Wayne Campbell is an educator and social commentator with an interest in development policies as they affect culture and or gender issues.

http://www.wayaine.blogspot.com

waykam@yahoo.com

@WayneCamo

#France #racism #gender #politics #religion #masculinity #sustainabledevelopment #Brexit #Europe #Immigration #refugee #feminism #globalization #populism

Sometimes The Face of Depression Is In Your Mirror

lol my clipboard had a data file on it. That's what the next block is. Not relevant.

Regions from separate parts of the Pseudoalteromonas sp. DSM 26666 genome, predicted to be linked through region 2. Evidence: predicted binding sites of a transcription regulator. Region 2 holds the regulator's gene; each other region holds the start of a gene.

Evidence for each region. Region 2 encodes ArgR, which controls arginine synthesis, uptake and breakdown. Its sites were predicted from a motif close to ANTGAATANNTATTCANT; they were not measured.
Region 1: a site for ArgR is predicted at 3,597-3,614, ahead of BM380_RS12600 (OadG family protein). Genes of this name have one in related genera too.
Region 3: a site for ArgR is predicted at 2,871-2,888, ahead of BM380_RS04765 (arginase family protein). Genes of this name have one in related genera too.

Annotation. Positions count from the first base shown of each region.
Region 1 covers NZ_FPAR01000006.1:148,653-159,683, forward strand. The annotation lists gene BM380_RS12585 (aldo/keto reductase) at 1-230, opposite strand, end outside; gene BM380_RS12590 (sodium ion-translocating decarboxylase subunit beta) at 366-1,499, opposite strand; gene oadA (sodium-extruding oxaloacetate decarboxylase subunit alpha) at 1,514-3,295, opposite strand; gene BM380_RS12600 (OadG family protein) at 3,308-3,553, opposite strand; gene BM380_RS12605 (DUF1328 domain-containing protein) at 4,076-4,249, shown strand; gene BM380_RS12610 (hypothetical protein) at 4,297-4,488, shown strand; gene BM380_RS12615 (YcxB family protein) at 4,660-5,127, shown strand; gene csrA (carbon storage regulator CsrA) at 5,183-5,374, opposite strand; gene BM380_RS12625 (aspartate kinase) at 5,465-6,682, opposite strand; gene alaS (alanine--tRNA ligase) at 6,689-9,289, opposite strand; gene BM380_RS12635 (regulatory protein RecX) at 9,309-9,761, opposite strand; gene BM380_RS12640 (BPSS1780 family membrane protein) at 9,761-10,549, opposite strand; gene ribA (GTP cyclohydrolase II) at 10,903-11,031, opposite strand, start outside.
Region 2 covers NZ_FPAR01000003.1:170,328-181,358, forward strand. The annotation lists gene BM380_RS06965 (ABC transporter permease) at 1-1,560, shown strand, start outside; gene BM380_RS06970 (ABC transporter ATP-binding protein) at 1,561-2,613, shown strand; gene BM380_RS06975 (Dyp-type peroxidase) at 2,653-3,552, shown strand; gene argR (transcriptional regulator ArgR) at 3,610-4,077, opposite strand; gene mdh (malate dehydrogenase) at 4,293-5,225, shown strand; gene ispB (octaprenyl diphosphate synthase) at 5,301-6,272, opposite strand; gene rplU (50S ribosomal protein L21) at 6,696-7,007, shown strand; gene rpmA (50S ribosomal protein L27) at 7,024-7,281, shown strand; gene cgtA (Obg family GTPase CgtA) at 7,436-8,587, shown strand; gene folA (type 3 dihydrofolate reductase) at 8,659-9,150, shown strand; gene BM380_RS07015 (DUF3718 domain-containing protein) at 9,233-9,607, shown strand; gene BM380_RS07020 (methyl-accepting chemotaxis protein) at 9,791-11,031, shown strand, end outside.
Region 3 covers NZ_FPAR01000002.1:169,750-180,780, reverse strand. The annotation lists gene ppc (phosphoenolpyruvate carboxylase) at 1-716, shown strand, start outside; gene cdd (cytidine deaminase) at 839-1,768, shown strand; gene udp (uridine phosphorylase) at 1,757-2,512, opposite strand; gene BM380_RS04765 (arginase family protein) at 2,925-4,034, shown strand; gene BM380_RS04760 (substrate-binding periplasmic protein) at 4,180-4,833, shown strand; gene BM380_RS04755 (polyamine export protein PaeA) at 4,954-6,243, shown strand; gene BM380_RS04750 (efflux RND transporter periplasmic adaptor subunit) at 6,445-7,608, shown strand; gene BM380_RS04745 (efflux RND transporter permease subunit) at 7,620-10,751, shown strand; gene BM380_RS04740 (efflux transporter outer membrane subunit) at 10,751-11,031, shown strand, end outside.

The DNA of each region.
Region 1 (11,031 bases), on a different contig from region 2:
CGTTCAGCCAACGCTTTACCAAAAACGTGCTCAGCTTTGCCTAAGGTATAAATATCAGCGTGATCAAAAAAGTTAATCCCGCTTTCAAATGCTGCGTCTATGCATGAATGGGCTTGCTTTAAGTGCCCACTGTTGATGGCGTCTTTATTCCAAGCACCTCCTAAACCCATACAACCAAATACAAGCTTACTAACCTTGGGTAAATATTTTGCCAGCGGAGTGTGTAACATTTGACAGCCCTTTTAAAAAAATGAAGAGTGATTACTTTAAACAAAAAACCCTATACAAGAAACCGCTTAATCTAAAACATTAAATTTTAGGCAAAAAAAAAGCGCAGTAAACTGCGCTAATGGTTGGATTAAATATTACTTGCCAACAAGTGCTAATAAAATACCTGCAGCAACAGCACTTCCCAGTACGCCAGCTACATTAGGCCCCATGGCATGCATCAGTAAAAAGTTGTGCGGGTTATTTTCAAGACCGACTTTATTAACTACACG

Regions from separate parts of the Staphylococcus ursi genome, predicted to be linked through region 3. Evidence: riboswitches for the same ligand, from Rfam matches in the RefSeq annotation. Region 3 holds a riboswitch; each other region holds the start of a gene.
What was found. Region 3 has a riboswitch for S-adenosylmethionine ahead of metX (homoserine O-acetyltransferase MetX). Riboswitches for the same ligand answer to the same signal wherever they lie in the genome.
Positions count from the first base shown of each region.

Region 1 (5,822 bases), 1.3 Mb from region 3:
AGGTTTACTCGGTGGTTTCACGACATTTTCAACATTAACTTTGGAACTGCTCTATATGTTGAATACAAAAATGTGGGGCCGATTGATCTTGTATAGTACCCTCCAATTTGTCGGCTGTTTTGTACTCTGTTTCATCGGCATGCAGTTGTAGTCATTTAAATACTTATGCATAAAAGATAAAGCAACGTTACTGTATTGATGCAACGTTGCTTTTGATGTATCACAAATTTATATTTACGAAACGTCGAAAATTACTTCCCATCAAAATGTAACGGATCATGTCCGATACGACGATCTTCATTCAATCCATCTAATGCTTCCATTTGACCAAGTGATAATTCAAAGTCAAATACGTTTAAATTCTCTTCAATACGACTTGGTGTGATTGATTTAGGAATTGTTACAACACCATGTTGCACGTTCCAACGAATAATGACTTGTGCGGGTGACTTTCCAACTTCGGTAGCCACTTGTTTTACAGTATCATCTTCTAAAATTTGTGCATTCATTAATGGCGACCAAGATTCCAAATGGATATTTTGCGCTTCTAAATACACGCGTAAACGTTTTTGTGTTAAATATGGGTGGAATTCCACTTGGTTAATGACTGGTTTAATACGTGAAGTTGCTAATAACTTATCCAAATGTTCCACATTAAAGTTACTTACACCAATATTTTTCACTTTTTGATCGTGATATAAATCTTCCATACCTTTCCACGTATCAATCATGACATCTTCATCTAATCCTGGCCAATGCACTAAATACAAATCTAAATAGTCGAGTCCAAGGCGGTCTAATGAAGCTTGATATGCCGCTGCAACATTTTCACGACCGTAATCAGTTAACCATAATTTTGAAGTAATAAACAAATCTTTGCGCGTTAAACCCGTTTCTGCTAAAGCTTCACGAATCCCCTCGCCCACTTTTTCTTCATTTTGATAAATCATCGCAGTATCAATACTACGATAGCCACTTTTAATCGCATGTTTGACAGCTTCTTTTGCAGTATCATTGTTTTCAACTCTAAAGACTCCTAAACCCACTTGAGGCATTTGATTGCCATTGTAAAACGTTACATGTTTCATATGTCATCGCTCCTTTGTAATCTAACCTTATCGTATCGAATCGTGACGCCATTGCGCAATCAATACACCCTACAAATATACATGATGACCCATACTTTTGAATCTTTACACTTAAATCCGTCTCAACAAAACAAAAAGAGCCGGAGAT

“I can’t remember the last time I was happy. I have never been happy for 24 hours straight, ever in my life”. These are the words of ‘Paul’, a forty year old university graduate who has been battling depression for most of his adult life. According to the World Health Organization (WHO), there are more than 300 million people living with depression, an increase of more than 18 per cent between 2005 and 2015. The WHO states that depression is the leading cause of disability worldwide and a major contributor to the overall global burden of disease. Depression is just one of the many common mental disorders that affect a significant percentage of the Jamaican population. Data shows that 1 in every 4 Jamaicans will experience some form of mental disorder throughout hi/her lifetime. Depression can begin just about any age and can have serious implications for the depressed person as well as for his/her family. Nonetheless there is a distinction to be made between the daily emotional challenges of life and the short-lived sadness which are a direct response to such stresses. Recently, Paul and I sat down in Kingston for our discussion. Paul is approximately 5 feet 6 inches, a rather unassuming man. Paul vividly recalls not wanting to attend school in grade 6. While many of us can fondly remember our days in primary school which was characterized by a state of happiness and excitement at the thought of attending high school; the opposite was true for Paul, his life of depression was just beginning to take root and would haunt him ever since. Paul’s tone changed from one of eagerness to one of subdued caution as he brought to mind the many days of feeling sad during his primary school days. “I felt like I just had to deal with it, there was nuttin I could do, I couldn’t fight so I just dealt with it. I didn’t know I could tell my parents, even if I did I am sure they would not have done nuttin”. In dealing with depression at an early age of 12 years, Paul said “I just went to school and did my school work the best way I could”.